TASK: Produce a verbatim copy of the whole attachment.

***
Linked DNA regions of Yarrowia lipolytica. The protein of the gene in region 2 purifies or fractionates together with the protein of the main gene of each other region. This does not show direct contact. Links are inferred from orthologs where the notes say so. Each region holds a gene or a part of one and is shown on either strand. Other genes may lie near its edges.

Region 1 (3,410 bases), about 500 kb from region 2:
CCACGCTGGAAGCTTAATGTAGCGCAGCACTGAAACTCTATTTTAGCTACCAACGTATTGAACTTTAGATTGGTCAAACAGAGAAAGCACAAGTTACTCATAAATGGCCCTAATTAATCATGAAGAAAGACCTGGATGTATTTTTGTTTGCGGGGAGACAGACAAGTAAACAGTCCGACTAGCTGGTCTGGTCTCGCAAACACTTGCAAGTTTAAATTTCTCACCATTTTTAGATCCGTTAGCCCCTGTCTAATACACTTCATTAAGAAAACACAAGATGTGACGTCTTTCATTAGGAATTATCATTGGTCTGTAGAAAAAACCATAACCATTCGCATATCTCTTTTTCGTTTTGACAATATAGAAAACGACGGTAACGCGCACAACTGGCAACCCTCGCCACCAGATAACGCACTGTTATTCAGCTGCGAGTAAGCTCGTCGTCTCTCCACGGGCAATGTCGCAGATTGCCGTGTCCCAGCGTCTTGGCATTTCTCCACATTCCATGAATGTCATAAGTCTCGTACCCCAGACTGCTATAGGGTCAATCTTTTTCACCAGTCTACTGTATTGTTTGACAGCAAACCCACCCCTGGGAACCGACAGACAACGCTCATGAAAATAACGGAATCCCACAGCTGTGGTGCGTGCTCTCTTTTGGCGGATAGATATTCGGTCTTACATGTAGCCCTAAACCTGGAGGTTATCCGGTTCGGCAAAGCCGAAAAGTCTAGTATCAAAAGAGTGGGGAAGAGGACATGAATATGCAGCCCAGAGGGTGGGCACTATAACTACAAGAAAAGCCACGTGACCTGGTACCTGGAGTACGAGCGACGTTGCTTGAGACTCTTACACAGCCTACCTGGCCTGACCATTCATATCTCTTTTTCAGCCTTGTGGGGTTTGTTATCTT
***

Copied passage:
Linked DNA regions of Yarrowia lipolytica. The protein of the gene in region 2 purifies or fractionates together with the protein of the main gene of each other region. This does not show direct contact. Links are inferred from orthologs where the notes say so. Each region holds a gene or a part of one and is shown on either strand. Other genes may lie near its edges.

Region 1 (3,410 bases), about 500 kb from region 2:
CCACGCTGGAAGCTTAATGTAGCGCAGCACTGAAACTCTATTTTAGCTACCAACGTATTGAACTTTAGATTGGTCAAACAGAGAAAGCACAAGTTACTCATAAATGGCCCTAATTAATCATGAAGAAAGACCTGGATGTATTTTTGTTTGCGGGGAGACAGACAAGTAAACAGTCCGACTAGCTGGTCTGGTCTCGCAAACACTTGCAAGTTTAAATTTCTCACCATTTTTAGATCCGTTAGCCCCTGTCTAATACACTTCATTAAGAAAACACAAGATGTGACGTCTTTCATTAGGAATTATCATTGGTCTGTAGAAAAAACCATAACCATTCGCATATCTCTTTTTCGTTTTGACAATATAGAAAACGACGGTAACGCGCACAACTGGCAACCCTCGCCACCAGATAACGCACTGTTATTCAGCTGCGAGTAAGCTCGTCGTCTCTCCACGGGCAATGTCGCAGATTGCCGTGTCCCAGCGTCTTGGCATTTCTCCACATTCCATGAATGTCATAAGTCTCGTACCCCAGACTGCTATAGGGTCAATCTTTTTCACCAGTCTACTGTATTGTTTGACAGCAAACCCACCCCTGGGAACCGACAGACAACGCTCATGAAAATAACGGAATCCCACAGCTGTGGTGCGTGCTCTCTTTTGGCGGATAGATATTCGGTCTTACATGTAGCCCTAAACCTGGAGGTTATCCGGTTCGGCAAAGCCGAAAAGTCTAGTATCAAAAGAGTGGGGAAGAGGACATGAATATGCAGCCCAGAGGGTGGGCACTATAACTACAAGAAAAGCCACGTGACCTGGTACCTGGAGTACGAGCGACGTTGCTTGAGACTCTTACACAGCCTACCTGGCCTGACCATTCATATCTCTTTTTCAGCCTTGTGGGGTTTGTTATCTT